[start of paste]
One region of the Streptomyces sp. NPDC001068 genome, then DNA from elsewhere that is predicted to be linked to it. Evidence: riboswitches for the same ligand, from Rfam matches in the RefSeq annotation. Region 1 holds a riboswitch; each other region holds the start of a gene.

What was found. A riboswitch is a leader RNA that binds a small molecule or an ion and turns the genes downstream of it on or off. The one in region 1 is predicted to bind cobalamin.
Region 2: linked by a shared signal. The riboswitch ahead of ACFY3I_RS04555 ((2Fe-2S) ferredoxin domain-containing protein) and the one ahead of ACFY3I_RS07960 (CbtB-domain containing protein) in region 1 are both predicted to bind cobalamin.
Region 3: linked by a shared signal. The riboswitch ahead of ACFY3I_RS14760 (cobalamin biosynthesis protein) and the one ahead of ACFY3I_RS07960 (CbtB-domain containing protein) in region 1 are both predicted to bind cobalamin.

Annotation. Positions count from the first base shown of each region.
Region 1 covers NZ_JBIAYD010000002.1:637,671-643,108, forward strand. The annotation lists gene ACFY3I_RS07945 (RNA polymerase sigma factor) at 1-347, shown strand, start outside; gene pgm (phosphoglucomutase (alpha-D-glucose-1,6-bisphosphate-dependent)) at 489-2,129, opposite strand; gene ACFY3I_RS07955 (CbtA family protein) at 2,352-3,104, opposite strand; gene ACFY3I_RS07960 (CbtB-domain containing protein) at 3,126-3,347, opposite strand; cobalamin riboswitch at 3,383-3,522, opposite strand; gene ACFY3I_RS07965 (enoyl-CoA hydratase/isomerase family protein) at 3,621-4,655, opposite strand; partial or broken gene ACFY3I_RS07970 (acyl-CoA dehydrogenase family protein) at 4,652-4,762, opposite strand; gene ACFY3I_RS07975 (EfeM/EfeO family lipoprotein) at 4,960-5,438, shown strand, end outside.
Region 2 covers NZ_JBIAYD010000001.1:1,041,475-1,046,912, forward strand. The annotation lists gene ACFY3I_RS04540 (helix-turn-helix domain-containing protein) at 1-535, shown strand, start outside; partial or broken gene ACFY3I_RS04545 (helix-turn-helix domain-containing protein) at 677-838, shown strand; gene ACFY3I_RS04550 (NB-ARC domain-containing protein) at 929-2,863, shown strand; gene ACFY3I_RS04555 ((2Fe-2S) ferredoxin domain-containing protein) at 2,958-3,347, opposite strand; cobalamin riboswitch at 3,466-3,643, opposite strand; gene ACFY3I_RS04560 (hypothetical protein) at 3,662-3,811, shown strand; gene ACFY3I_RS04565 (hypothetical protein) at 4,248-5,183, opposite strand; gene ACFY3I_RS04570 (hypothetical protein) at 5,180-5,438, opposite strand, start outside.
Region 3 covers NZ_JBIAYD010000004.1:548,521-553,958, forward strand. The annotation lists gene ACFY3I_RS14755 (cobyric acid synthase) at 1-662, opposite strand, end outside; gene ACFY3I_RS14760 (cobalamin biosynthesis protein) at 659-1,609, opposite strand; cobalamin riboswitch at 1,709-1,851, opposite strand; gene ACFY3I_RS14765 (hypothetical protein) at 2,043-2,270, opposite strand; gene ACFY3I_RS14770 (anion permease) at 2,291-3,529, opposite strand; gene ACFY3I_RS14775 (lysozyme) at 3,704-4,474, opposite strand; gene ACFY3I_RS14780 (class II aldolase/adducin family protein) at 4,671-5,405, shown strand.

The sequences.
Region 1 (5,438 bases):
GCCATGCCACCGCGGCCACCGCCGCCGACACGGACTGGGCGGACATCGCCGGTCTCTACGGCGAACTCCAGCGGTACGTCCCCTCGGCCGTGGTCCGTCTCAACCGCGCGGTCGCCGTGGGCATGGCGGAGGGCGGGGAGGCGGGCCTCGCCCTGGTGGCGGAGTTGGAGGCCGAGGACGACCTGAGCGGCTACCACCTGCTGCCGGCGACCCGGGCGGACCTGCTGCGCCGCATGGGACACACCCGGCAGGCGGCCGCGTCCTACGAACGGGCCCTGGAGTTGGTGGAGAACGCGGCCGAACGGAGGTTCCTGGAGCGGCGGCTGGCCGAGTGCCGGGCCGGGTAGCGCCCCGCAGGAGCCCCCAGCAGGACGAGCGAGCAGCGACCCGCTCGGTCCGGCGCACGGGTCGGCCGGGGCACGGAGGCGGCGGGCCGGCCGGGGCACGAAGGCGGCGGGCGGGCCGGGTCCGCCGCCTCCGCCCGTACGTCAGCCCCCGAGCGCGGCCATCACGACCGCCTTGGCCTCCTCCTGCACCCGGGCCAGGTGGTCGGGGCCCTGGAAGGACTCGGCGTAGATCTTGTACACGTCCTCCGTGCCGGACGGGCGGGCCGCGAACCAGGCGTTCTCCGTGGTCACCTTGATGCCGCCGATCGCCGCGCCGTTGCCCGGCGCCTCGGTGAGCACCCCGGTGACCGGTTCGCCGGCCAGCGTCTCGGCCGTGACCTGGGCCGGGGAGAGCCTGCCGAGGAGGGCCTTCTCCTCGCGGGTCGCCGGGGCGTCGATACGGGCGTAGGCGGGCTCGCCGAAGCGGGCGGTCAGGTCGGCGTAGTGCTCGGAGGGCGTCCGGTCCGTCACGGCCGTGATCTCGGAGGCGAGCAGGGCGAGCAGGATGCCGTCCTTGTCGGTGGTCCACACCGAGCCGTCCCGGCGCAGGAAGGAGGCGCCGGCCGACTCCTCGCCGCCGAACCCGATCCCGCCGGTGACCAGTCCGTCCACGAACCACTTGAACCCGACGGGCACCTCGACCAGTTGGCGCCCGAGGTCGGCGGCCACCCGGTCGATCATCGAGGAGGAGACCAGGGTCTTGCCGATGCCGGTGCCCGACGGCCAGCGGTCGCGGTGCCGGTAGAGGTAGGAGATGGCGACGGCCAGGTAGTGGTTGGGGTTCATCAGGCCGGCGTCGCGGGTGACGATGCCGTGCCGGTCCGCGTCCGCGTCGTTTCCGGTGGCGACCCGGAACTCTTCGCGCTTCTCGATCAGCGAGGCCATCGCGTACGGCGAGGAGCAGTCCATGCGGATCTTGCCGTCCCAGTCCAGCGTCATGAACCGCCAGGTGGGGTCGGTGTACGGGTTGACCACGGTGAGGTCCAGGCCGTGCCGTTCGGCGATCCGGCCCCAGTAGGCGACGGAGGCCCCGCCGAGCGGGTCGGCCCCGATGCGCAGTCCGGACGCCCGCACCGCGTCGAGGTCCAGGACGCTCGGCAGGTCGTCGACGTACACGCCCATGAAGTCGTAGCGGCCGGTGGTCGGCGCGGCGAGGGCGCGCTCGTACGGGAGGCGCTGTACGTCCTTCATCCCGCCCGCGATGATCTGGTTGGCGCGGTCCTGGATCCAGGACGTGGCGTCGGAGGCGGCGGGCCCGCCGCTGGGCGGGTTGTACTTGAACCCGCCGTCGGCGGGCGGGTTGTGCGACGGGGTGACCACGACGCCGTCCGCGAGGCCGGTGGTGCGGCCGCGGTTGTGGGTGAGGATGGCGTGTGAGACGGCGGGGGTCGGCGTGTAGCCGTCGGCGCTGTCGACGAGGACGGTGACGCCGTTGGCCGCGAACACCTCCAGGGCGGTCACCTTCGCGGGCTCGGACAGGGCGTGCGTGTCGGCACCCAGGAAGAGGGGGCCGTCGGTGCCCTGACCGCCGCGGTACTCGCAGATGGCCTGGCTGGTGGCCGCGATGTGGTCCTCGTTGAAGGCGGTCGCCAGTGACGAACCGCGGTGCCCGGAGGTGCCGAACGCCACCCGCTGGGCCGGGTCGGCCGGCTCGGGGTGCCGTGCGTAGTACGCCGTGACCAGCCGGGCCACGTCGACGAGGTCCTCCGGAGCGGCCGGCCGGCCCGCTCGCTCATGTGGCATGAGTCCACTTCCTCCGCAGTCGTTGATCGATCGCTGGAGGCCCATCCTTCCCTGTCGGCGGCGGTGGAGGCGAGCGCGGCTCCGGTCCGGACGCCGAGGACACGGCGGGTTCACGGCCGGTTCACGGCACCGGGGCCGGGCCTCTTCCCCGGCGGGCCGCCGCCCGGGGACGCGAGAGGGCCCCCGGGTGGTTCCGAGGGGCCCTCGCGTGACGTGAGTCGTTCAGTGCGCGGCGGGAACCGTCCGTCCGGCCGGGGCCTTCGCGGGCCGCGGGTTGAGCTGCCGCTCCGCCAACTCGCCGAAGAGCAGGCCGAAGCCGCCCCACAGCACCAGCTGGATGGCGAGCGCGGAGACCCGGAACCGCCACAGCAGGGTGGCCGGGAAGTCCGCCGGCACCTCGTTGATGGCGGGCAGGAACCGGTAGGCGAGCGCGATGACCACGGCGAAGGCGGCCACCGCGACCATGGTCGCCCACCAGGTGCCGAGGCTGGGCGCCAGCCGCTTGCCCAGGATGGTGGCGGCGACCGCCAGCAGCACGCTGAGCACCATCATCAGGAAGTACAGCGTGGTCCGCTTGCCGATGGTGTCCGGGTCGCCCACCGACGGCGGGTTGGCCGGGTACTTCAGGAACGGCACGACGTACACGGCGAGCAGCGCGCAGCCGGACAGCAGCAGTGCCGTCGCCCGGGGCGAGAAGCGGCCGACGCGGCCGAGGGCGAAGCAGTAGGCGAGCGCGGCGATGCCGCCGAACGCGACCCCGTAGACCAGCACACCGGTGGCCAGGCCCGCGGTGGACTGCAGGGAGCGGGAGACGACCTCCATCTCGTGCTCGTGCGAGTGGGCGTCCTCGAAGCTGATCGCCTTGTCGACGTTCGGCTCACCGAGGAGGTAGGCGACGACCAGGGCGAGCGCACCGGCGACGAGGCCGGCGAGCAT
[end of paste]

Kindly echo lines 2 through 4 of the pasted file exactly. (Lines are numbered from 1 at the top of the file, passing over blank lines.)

What was found. A riboswitch is a leader RNA that binds a small molecule or an ion and turns the genes downstream of it on or off. The one in region 1 is predicted to bind cobalamin.
Region 2: linked by a shared signal. The riboswitch ahead of ACFY3I_RS04555 ((2Fe-2S) ferredoxin domain-containing protein) and the one ahead of ACFY3I_RS07960 (CbtB-domain containing protein) in region 1 are both predicted to bind cobalamin.
Region 3: linked by a shared signal. The riboswitch ahead of ACFY3I_RS14760 (cobalamin biosynthesis protein) and the one ahead of ACFY3I_RS07960 (CbtB-domain containing protein) in region 1 are both predicted to bind cobalamin.